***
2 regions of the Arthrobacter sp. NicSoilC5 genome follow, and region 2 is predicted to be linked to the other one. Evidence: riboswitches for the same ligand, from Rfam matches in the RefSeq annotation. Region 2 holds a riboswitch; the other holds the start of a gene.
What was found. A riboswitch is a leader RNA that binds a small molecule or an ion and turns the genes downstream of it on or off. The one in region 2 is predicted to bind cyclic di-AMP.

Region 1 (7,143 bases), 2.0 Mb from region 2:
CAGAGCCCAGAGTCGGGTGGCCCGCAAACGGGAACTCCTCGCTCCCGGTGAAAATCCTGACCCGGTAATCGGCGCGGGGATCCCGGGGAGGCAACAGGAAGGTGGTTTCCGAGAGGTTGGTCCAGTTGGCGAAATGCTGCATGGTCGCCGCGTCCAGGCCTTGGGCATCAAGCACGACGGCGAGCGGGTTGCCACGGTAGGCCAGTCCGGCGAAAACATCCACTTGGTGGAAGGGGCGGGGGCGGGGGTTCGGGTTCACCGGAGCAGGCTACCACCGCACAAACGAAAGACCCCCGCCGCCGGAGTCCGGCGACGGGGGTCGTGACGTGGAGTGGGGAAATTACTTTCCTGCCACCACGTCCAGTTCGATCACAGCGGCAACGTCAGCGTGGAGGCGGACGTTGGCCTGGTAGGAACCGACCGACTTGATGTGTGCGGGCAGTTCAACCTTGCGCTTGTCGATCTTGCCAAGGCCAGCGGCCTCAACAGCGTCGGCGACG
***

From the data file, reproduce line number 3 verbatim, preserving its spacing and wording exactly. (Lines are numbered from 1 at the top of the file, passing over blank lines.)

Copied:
Region 1 (7,143 bases), 2.0 Mb from region 2: